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Top award for discovery of resistance-busting cancer drugs



The discovery of a brand new class of cancer drugs that knock out the defences tumours use to become resistant to treatment has been recognised by the award of one of the UK’s most prestigious cancer research prizes. The award will be presented on Monday 4 November at the National Cancer Research Institute (NCRI) Cancer Conference, the UK’s leading annual conference of cancer researchers.

HSP90 inhibitors have sparked excitement in the cancer research world for their ability to attack tumours that have stopped responding to existing drugs – and could be used against a wide range of cancers including lung, breast, prostate, ovarian and colon. Drug resistance is widely recognised as the major challenge in cancer treatment, even with the new targeted therapies, and HSP90 inhibitors have already entered clinical trials worldwide.

Now scientists from The Institute of Cancer Research, London, and The University of Sussex have won the 2013 Cancer Research UK Translational Cancer Research Prize for their pioneering work to understand how HSP90 works, then discover the new drug class and take the first members of it into the clinic.

The award is given annually for outstanding research that bridges the gap between science in the laboratory and the development of new treatments for patients.

The prize marks the culmination of more than 10 years of work to elucidate the structure and function of a super-protein called Heat Shock Protein 90 (HSP90), which oversees a range of processes that are essential for cancer cells – and to design and evaluate drugs that target HSP90, including one called AUY922 which is now showing promise in patients with drug-resistant cancers*. HSP90 inhibitors have shown encouraging results in both breast and lung cancers and the more advanced HSP90 inhibitors are now progressing to phase III trials.

Because HSP90 is critical for many processes that are fundamentally important in cancer, inhibiting it with the new drugs hits cancer hard in several different ways simultaneously, undermining its growth, survival and spread. Targeting HSP90 also knocks out several important molecular mechanisms that are used by cancers as a way of side-stepping the effects of treatment.

The most promising, advanced trials so far include phase II clinical studies in patients with HER2-positive breast cancers which have become resistant to the commonly used antibody drug trastuzumab (Herceptin), and also in patients with non-small cell lung cancer who have become resistant to the widely used drugs erlotinib and crizotinib, which target two tumour pathways driven by cancer genes called ALK and EGFR. HSP90 inhibitors work by causing the destruction of the protein products of these genes, and patients can be selected for treatment using markers for them.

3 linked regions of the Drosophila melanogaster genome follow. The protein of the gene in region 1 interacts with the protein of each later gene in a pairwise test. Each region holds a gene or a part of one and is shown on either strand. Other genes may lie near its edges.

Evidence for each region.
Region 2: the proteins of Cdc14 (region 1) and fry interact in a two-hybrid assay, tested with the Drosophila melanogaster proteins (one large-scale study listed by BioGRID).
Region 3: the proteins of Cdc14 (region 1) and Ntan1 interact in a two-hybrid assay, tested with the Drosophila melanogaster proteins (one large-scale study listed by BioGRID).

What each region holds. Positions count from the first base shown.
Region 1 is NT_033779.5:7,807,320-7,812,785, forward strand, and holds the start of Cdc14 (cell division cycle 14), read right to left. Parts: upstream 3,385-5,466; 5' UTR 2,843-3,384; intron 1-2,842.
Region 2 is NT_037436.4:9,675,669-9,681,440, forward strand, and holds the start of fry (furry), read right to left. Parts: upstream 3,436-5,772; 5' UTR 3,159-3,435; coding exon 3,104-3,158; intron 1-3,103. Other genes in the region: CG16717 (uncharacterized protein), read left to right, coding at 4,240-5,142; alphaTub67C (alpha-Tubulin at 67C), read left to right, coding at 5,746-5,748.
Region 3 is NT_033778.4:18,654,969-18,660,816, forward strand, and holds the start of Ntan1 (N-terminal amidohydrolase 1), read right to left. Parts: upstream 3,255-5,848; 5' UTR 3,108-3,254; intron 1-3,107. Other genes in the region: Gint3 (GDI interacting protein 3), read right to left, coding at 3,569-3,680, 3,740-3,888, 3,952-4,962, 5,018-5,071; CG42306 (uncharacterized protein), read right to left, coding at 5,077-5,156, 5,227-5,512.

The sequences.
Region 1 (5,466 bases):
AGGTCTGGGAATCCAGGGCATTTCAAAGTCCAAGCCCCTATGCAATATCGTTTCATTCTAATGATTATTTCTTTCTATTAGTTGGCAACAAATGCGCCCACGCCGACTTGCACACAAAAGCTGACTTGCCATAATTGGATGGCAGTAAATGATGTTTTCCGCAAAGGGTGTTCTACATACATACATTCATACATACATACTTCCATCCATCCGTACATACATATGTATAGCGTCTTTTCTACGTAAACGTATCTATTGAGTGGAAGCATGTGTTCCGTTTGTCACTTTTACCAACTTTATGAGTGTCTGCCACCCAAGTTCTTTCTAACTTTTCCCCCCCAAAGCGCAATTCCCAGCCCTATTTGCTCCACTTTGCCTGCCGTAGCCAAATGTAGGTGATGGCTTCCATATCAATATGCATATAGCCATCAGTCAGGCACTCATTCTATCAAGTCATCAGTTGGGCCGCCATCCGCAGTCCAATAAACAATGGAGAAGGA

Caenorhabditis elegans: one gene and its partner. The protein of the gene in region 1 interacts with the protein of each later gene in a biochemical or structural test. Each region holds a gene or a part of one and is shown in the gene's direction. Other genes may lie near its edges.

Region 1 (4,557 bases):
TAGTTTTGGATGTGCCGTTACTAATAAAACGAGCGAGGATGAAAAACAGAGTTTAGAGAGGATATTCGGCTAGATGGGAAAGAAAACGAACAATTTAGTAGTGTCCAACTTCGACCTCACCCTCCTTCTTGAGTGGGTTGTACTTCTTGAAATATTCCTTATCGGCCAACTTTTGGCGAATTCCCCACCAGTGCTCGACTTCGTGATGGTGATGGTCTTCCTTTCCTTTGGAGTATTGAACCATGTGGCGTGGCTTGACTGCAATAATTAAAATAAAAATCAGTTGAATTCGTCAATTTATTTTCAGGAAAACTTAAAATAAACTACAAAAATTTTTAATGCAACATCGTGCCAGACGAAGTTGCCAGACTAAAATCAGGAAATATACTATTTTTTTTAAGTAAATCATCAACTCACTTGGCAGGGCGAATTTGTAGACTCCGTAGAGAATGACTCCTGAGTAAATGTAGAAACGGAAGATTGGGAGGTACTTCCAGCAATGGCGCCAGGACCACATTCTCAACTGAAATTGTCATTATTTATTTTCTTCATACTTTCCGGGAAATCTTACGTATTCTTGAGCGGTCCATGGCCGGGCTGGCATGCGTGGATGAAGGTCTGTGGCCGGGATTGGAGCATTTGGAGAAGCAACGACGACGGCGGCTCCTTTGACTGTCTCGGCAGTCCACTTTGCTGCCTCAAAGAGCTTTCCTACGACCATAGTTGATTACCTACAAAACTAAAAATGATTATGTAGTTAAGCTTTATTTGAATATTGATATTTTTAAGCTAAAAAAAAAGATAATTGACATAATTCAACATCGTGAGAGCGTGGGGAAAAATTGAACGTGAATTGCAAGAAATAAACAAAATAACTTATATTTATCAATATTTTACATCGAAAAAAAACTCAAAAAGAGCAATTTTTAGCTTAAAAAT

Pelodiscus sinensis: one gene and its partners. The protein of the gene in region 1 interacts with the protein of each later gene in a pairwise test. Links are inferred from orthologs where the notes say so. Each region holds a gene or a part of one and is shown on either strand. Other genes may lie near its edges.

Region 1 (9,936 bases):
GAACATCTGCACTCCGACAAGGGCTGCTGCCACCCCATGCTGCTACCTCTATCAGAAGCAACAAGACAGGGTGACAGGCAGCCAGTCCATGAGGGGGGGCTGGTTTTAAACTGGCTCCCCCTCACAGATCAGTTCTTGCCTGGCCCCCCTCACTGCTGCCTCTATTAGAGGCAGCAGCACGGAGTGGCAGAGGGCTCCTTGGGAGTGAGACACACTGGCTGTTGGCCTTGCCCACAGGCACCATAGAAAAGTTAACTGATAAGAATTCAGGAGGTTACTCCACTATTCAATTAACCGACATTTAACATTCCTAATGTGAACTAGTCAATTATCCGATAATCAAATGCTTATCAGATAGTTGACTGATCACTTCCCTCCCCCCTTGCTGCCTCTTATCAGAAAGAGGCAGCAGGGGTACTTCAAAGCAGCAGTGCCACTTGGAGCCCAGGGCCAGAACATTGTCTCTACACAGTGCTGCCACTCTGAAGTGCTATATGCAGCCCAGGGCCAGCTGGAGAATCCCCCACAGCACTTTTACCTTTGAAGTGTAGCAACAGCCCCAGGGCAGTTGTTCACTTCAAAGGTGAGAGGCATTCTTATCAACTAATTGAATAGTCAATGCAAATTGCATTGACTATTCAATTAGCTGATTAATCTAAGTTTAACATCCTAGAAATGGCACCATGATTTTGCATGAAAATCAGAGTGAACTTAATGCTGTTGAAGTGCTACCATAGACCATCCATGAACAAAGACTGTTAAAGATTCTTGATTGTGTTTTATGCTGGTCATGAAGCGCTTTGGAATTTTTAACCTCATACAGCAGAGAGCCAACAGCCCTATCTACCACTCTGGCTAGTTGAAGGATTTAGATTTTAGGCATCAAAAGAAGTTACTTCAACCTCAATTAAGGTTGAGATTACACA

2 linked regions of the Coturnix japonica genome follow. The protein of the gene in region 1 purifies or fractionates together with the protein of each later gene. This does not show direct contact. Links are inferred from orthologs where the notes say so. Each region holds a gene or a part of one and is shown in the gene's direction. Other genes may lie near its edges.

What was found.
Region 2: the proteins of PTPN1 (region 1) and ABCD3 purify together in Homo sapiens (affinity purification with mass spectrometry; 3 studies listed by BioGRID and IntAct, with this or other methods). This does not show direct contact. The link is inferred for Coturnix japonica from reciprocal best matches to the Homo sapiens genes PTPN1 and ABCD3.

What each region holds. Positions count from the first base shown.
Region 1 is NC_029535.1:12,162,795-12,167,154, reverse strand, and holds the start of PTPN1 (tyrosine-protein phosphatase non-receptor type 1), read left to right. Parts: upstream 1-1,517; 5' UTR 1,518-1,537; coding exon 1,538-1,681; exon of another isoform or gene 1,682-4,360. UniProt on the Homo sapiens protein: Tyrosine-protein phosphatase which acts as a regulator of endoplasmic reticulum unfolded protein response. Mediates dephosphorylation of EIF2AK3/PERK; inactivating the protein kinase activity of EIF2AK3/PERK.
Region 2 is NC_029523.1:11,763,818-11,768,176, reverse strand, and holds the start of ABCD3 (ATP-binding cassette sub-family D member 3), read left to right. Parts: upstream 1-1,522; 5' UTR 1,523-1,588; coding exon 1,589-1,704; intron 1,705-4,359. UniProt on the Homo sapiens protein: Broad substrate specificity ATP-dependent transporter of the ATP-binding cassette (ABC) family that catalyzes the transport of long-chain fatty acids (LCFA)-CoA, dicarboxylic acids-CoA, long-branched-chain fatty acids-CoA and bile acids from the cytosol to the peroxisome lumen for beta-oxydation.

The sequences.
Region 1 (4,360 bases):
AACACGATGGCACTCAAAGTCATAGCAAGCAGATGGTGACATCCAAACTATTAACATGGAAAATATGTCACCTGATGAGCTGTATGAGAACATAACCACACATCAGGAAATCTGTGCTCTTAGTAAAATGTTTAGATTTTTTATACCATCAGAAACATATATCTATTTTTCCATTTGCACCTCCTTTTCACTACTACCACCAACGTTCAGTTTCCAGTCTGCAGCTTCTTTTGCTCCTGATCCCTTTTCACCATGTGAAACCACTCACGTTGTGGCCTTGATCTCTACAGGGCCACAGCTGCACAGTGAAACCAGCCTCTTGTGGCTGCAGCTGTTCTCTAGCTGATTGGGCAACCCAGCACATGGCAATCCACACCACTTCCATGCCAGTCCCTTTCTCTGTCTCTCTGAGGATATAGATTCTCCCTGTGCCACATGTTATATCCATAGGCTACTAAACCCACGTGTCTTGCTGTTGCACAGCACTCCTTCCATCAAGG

Both the clinical results and the new prize are a vindication for the collaborative team, who met with years of scepticism from many doubters in the scientific community and industry who believed that HSP90 would not work as a target for cancer therapy. Critics argued that the approach was too risky and that HSP90 inhibitors would have unacceptable side-effects.

The research team reasoned that it was possible to develop effective and well-tolerated drugs because all of their ‘hits’ would be specific to cancer. They were convinced that because cancer cells are more dependent on HSP90 than healthy cells there would be a window of opportunity to achieve anti-cancer responses while minimising side-effects – and their prediction has now been shown to be correct.

Professor Paul Workman, Chief Executive of The Institute of Cancer Research and Director of the Cancer Research UK Cancer Therapeutics Unit, initiated and led the HSP90 drug research programme, and is one of the recipients of the new award.

He said: “This is a fantastic achievement for our team and terrific recognition for our translation of basic knowledge of HSP90 into drugs like AUY922 that are now showing activity in cancer patients. In the shorter term, HSP90 inhibitors are likely to be used in patients who have become resistant to current treatments, but in the future they could play an even bigger part in tackling cancer as an early-stage treatment and preventing drug resistance arising.